Opinion

Tinubu, get your own men, by Hassan Gimba

“If we are true to ourselves, we cannot be false to anyone.” – William Shakespeare.

Recently, there have been people saying they regret not voting for President Asiwaju Bola Ahmed Tinubu. To them, he has performed beyond expectations. In just three weeks? This is quite unprecedented because what we used to have were people either jumping off from a rudderless boat or dropping down from a driverless bus.

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Many people who despaired yesterday are hopeful today. The nation’s confidence in the presidency is replacing the gloom that was there three weeks ago. There is a feeling of assurance that tomorrow will be better. That is good; for after the last eight years, surely, it cannot get worse.

Those who regretted not voting for the president waited to see the familiar “to hell with your feelings” kind of leadership we pray Nigeria never has to be saddled with again. And this is because it is the same party and assumedly a continuation, but that feeling of déjà vu has been dispelled in less than a month. This tells us that it is all about leadership and that change begins with the leader, except if we want to be hypocritical.

If certain people who were being promoted as potential appointees to certain offices had been appointed, Nigerians would have said “We know”. And we would have said “Yeah” had he continued to drag the baggage of the day before yesterday and of yesterday along with him.

Among those pieces of baggage, there is no doubt the erstwhile Central Bank governor, Godwin Emefiele, is one. It is on record that former President Muhammadu Buhari had accused him of giving out billions of dollars based on notes written on “ordinary paper” or “bread paper”, meaning he did not follow due process in what he did before 2015 and that he was part of the locust years before Buhari was elected based on his perceived integrity and honesty. Yet he retained him on the job, a move that came to characterise his leadership style for eight years – keeping terrible managers in sensitive positions.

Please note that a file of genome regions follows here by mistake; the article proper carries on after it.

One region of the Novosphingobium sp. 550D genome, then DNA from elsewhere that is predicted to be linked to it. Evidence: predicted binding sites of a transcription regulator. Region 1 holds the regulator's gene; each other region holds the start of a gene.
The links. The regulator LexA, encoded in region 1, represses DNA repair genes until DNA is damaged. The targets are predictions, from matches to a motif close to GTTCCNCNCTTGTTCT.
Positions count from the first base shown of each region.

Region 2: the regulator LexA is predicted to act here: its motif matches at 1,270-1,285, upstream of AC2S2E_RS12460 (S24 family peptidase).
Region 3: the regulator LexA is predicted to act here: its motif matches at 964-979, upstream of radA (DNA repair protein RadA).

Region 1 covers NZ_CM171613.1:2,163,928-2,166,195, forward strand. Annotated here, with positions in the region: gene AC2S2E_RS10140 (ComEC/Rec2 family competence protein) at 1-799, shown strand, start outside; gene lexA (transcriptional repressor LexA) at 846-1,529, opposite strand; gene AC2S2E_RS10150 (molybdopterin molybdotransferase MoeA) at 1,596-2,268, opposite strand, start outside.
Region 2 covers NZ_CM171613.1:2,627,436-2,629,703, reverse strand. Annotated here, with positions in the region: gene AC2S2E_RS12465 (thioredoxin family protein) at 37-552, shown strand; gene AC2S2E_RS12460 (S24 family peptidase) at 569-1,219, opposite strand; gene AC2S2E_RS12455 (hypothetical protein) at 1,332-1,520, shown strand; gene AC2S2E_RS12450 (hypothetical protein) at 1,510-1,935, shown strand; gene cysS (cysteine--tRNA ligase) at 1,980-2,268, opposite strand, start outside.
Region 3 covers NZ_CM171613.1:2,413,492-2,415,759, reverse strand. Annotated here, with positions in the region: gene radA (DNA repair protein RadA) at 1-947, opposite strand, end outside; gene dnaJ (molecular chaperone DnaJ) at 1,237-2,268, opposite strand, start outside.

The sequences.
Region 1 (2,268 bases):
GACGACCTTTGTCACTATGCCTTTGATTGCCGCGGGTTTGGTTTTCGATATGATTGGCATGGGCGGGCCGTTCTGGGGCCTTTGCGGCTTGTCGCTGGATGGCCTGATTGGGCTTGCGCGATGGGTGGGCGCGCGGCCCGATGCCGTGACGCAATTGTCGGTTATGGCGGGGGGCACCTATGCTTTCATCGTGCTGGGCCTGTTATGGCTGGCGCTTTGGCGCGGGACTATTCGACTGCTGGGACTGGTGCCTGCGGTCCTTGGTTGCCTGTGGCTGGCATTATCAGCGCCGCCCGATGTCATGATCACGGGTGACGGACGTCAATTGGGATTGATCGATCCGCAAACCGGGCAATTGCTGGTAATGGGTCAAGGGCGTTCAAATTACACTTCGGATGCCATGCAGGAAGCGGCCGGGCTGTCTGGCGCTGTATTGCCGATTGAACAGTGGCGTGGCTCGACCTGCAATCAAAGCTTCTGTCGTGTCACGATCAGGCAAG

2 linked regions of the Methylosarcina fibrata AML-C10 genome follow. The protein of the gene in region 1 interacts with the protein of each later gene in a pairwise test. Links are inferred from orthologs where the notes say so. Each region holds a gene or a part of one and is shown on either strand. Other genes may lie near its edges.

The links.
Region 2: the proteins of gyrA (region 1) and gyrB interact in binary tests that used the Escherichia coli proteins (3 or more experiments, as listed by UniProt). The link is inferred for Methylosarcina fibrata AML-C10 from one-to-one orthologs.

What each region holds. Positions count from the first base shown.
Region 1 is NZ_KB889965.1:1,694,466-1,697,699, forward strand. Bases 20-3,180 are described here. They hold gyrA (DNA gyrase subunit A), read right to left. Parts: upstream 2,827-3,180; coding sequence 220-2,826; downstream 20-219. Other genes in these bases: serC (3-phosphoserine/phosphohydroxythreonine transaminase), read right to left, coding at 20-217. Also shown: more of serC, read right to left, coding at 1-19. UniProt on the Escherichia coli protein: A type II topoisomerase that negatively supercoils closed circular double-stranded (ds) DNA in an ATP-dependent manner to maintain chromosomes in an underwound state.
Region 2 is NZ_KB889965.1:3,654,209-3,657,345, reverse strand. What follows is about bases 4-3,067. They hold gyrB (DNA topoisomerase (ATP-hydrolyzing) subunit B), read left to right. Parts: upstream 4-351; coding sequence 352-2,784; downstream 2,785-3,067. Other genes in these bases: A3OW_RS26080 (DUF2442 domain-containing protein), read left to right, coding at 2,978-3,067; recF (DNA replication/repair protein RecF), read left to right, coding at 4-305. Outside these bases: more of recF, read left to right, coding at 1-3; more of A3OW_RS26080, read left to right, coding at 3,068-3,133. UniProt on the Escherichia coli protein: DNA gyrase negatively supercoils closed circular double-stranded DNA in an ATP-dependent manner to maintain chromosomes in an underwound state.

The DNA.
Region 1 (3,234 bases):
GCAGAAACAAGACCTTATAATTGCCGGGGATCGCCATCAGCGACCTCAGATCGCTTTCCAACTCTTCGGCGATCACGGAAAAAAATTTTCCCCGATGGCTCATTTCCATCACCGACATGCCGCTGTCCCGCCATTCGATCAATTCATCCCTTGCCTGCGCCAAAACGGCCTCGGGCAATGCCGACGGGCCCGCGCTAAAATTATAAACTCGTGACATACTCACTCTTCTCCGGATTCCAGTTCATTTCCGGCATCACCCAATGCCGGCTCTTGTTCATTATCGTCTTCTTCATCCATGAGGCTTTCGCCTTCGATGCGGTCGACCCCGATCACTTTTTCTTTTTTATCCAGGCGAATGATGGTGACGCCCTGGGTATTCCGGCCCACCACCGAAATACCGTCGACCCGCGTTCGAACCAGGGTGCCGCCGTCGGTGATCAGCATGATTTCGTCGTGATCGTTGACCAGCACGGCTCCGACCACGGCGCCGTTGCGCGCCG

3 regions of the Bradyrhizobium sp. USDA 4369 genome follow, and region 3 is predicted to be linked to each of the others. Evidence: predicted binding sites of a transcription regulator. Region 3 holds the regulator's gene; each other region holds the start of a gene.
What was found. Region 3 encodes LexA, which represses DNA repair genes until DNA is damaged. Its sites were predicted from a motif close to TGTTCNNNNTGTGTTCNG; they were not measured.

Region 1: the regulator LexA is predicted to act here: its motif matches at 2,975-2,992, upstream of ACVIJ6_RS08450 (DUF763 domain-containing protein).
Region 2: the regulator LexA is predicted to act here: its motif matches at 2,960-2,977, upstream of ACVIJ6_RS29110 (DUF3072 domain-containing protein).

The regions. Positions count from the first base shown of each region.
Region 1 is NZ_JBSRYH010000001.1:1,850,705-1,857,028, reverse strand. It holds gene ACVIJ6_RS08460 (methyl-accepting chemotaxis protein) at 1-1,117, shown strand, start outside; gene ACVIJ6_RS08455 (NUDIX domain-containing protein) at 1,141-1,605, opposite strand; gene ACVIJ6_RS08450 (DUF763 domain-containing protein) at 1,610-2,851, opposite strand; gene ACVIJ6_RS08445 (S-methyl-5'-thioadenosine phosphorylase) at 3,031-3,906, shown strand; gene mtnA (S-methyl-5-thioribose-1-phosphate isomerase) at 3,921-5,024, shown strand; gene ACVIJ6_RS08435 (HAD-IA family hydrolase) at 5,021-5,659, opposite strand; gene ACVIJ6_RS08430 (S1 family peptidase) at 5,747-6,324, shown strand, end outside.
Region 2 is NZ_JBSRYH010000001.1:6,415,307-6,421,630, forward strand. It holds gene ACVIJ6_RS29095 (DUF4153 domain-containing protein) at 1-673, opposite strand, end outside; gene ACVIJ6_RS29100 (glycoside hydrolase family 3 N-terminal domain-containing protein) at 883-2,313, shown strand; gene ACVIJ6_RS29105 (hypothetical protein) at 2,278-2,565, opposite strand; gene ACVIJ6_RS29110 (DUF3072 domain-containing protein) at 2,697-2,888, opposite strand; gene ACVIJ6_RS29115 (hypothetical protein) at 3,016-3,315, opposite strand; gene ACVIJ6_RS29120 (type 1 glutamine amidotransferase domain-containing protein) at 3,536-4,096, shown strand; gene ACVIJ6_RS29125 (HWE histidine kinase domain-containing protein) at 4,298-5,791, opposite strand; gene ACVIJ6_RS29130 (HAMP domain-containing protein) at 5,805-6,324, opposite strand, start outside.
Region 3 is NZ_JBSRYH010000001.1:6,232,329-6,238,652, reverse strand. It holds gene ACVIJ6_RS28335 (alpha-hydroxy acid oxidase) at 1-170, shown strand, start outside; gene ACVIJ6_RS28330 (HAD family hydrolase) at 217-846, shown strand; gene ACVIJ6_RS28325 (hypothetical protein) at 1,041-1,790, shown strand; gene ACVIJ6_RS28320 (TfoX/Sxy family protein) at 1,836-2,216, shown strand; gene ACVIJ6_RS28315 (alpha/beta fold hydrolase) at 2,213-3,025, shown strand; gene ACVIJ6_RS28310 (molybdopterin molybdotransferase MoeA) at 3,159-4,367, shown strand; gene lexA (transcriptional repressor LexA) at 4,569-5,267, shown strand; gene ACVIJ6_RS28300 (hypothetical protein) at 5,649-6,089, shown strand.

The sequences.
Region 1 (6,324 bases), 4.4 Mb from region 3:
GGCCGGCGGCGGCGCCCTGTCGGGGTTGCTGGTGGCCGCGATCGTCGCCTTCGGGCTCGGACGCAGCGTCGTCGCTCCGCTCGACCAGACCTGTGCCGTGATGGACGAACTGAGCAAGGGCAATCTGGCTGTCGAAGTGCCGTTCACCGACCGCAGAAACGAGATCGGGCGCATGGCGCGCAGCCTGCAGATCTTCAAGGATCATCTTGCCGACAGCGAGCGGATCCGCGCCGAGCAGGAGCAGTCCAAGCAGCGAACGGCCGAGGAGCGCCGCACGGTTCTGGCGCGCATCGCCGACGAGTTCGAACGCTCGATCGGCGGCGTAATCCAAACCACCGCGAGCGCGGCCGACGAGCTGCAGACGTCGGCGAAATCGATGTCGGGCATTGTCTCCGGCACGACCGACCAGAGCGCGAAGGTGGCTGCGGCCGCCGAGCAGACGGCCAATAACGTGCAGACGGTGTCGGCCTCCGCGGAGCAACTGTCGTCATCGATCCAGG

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Another baggage is AbdulRasheed Bawa, suspended chairman of the Economic and Financial Crimes Commission (EFCC). From the word go, everything around him was mired in controversy. It was claimed that a highly influential member of the last regime facilitated his appointment for reasons other than national interest.

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What Nigerians are waiting for before finally giving in, now the president is courting us, is the appointment of his cabinet members. Come to think of it, Nigerians, a patient lot, waited six long months in 2015 for cabinet appointments. They waited, assuming the delay was because the best of the best were being scouted for such appointments. Lo-and-behold, what were they presented with? Many of the appointees carried dirty baggage into an administration, everyone, well, almost everyone, clothed with a cloak of integrity.

Unsurprisingly, almost all of them performed poorly, and yet they continued in their positions, with some, especially in the security sector, even hindering the growth of those under them.